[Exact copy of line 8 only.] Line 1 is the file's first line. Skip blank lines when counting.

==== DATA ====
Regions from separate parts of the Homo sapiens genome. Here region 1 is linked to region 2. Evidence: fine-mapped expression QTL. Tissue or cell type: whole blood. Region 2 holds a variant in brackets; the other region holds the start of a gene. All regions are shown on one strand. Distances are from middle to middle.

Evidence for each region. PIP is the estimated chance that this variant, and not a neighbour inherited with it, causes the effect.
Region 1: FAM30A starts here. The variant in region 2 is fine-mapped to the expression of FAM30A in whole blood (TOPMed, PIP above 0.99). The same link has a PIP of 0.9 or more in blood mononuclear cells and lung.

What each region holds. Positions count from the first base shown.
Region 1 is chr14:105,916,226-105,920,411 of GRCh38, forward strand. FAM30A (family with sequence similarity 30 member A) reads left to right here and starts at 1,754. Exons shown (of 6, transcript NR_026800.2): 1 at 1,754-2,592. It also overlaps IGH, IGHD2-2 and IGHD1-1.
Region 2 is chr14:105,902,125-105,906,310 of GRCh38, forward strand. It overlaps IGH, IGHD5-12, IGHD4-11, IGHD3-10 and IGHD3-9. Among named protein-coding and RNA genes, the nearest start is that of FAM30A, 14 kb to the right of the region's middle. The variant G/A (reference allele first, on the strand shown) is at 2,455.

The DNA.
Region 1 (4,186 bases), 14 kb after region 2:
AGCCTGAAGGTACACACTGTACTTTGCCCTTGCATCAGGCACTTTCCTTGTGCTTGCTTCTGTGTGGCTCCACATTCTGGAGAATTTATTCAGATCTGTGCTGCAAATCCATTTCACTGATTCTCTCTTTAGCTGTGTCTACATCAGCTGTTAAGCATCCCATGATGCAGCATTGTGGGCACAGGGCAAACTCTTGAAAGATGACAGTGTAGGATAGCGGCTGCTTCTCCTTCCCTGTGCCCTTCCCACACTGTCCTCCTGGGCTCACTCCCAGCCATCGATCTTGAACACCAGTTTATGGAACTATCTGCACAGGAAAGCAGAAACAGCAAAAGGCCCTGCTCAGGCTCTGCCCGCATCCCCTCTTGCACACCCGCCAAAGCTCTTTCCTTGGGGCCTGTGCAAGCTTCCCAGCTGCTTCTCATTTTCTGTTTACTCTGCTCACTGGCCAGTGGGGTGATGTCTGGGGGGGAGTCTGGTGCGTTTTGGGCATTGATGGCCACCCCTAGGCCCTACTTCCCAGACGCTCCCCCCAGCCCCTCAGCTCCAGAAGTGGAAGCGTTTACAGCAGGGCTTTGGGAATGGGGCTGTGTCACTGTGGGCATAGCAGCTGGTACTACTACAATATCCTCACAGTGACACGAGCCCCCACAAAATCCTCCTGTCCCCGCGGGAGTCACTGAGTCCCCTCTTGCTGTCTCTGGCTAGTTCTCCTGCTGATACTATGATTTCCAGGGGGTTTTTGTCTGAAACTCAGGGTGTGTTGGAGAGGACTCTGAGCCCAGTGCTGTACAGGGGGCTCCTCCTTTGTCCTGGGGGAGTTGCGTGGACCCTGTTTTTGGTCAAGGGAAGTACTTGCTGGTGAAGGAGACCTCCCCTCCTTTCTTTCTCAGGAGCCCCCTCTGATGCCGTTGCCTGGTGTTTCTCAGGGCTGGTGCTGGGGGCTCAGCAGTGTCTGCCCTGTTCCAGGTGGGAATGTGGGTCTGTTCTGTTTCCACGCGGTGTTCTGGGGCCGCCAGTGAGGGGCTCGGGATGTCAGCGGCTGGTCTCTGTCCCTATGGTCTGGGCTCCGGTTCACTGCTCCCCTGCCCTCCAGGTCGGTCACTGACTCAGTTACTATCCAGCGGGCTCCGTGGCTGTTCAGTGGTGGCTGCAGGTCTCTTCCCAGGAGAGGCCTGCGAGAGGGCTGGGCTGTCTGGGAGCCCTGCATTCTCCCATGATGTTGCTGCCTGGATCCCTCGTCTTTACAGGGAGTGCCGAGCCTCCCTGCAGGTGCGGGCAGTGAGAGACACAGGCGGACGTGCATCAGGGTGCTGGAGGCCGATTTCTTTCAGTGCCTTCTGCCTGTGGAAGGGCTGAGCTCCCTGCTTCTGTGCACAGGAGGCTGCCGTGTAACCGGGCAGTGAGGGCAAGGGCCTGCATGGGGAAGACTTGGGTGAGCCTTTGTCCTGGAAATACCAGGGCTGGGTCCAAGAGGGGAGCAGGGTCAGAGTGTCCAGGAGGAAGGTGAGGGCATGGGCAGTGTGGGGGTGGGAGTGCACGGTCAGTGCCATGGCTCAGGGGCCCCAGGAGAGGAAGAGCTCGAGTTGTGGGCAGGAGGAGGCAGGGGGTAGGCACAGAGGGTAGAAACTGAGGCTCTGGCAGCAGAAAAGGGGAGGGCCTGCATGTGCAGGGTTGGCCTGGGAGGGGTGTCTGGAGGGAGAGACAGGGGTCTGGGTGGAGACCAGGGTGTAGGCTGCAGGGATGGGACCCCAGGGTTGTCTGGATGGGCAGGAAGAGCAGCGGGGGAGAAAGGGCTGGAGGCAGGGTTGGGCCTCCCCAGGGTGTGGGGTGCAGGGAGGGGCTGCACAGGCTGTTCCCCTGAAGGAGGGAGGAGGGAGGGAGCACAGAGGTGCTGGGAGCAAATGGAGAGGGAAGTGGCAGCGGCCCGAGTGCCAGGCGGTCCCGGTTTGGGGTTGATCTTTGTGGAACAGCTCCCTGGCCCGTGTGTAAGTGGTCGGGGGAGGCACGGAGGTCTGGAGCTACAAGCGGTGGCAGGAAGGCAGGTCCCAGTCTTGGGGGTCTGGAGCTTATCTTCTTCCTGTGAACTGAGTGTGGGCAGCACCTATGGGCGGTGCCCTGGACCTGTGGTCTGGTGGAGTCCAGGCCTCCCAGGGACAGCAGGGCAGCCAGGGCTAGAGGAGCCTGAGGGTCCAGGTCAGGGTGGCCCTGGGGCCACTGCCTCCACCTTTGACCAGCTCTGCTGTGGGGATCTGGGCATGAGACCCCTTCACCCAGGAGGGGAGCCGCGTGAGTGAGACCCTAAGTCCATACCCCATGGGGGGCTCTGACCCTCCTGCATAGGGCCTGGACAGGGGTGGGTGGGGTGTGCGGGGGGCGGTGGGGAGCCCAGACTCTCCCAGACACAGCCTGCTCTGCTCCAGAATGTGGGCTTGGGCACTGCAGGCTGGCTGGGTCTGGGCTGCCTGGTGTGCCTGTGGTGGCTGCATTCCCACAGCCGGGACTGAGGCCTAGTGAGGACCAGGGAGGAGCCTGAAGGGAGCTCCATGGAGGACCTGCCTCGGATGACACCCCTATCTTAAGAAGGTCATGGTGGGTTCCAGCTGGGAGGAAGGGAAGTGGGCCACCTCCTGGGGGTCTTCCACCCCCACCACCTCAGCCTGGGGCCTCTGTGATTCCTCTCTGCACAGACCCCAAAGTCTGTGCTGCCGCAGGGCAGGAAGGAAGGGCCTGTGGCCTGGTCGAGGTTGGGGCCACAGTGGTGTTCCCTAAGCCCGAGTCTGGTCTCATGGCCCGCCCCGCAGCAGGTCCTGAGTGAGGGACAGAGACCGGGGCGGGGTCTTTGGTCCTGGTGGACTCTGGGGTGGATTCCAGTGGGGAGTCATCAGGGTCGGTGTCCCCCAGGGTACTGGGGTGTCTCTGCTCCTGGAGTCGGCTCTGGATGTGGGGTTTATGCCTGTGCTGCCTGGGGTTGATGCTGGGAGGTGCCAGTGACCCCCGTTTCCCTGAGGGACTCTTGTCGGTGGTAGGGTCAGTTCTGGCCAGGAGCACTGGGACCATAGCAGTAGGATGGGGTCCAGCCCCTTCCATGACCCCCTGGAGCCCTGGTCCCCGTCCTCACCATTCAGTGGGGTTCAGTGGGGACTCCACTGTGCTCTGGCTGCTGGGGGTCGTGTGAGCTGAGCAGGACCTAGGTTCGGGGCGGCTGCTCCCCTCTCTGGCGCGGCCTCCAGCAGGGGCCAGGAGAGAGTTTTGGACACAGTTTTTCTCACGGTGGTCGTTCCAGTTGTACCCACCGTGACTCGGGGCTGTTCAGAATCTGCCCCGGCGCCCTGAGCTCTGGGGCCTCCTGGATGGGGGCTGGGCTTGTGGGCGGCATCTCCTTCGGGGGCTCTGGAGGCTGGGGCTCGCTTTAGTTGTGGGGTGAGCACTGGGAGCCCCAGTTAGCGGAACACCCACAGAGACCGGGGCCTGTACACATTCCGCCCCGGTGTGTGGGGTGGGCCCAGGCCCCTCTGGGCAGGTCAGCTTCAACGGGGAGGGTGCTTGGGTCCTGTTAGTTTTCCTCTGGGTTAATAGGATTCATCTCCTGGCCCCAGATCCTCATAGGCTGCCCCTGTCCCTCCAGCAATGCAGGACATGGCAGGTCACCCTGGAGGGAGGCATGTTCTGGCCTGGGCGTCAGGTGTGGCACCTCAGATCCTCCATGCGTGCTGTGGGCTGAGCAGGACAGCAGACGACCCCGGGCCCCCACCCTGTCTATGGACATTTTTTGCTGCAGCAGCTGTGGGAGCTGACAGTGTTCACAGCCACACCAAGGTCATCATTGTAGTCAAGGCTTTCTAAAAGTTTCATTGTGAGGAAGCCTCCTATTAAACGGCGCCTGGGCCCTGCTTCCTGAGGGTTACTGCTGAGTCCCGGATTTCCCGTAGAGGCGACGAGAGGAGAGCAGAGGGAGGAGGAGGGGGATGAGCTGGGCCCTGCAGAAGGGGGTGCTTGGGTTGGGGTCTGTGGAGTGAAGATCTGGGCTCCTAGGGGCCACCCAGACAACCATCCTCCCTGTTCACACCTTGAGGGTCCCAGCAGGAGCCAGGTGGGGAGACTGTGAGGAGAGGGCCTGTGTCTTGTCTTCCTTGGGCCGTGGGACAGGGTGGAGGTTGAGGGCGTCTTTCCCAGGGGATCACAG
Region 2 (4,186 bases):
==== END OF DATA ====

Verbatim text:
Region 1 (4,186 bases), 14 kb after region 2: